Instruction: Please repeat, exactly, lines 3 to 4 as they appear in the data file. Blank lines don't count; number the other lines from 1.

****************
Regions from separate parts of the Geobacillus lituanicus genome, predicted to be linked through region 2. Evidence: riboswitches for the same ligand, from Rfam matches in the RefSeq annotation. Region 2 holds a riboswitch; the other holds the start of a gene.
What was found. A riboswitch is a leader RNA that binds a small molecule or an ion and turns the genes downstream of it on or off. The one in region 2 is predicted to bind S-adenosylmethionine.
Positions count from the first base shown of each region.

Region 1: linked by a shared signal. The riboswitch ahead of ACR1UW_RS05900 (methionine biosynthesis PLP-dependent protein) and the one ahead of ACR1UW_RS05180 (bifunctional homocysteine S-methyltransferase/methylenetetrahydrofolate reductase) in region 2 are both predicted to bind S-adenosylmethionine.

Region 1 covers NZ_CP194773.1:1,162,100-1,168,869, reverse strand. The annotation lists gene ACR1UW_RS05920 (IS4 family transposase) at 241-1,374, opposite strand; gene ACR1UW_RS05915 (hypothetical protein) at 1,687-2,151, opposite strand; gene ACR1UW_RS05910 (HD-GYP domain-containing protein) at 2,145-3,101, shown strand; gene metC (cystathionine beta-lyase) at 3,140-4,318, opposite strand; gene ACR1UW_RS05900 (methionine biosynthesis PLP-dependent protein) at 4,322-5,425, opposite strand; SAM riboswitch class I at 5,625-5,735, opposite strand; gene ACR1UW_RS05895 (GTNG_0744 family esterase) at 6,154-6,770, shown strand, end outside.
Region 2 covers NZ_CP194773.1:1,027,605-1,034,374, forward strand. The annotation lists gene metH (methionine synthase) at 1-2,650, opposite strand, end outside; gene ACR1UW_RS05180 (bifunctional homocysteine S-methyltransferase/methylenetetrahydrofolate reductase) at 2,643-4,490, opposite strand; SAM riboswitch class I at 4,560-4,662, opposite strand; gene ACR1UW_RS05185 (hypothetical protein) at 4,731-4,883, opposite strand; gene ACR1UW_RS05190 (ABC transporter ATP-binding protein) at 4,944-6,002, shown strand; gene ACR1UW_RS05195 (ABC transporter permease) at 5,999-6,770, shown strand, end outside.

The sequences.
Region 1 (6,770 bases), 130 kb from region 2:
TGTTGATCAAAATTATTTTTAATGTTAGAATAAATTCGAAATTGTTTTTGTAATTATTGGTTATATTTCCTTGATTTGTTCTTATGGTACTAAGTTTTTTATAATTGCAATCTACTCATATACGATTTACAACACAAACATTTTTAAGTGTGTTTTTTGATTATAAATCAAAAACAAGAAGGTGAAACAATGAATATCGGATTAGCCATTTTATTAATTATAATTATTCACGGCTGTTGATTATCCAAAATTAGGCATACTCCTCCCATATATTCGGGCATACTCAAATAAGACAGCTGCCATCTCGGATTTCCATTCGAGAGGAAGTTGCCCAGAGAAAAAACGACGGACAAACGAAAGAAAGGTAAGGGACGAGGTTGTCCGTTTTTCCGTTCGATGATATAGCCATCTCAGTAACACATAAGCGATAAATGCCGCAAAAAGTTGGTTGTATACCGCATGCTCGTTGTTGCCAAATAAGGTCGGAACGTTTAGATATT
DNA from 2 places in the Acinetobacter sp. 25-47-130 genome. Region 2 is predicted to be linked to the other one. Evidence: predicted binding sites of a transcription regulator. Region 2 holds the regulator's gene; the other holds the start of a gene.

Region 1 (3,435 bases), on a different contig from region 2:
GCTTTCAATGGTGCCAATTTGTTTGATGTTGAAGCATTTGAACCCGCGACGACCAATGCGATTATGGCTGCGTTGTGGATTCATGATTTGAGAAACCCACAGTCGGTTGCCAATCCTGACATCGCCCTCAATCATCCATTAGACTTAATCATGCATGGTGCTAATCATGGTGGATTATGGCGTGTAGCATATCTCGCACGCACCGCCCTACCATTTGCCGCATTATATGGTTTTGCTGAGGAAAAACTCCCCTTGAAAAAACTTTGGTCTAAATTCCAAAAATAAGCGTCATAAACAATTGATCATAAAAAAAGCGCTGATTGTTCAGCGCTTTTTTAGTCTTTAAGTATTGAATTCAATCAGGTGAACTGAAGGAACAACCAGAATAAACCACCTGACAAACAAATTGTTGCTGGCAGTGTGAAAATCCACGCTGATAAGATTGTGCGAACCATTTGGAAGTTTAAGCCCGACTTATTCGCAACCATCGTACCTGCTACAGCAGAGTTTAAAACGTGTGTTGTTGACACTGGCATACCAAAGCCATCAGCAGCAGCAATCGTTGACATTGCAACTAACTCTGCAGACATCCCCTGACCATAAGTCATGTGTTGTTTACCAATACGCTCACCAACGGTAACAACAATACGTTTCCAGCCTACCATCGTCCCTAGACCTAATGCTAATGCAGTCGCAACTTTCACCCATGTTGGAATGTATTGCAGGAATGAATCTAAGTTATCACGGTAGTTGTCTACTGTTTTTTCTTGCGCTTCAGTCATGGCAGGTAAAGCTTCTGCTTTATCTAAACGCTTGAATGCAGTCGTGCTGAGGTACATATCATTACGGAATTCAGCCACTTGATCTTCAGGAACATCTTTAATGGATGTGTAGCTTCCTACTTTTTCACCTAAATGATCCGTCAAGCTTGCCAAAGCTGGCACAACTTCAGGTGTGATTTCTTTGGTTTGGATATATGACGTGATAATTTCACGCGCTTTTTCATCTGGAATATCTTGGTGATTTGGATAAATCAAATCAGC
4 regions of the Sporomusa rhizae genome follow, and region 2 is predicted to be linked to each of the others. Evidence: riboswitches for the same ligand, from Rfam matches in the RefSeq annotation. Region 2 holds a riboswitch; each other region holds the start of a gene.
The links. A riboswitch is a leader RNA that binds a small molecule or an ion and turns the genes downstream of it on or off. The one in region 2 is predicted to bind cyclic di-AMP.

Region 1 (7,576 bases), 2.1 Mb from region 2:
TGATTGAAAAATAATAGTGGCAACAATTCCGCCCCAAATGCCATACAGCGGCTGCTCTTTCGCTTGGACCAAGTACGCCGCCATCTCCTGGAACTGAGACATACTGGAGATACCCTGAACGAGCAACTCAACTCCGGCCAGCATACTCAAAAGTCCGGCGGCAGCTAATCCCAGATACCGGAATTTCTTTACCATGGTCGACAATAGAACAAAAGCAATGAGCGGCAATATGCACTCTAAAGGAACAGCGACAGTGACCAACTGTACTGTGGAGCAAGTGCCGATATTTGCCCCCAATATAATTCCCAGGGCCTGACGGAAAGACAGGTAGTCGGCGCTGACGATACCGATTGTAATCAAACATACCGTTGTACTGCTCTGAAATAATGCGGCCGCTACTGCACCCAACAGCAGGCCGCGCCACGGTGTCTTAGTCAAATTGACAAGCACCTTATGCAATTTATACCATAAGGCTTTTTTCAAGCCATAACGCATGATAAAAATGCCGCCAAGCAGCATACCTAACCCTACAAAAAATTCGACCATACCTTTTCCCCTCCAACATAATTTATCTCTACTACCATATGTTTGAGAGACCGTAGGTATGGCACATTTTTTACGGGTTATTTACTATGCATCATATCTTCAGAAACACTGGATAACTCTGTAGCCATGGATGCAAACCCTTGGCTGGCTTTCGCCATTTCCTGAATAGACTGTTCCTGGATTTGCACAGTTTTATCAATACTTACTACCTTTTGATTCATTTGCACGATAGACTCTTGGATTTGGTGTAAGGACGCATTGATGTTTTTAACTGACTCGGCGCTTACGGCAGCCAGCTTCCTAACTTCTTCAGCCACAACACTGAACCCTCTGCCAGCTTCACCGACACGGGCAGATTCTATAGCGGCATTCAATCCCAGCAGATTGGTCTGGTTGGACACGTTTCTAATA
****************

Positions count from the first base shown of each region.

Region 1: linked by a shared signal. The riboswitch ahead of ACR1UW_RS05900 (methionine biosynthesis PLP-dependent protein) and the one ahead of ACR1UW_RS05180 (bifunctional homocysteine S-methyltransferase/methylenetetrahydrofolate reductase) in region 2 are both predicted to bind S-adenosylmethionine.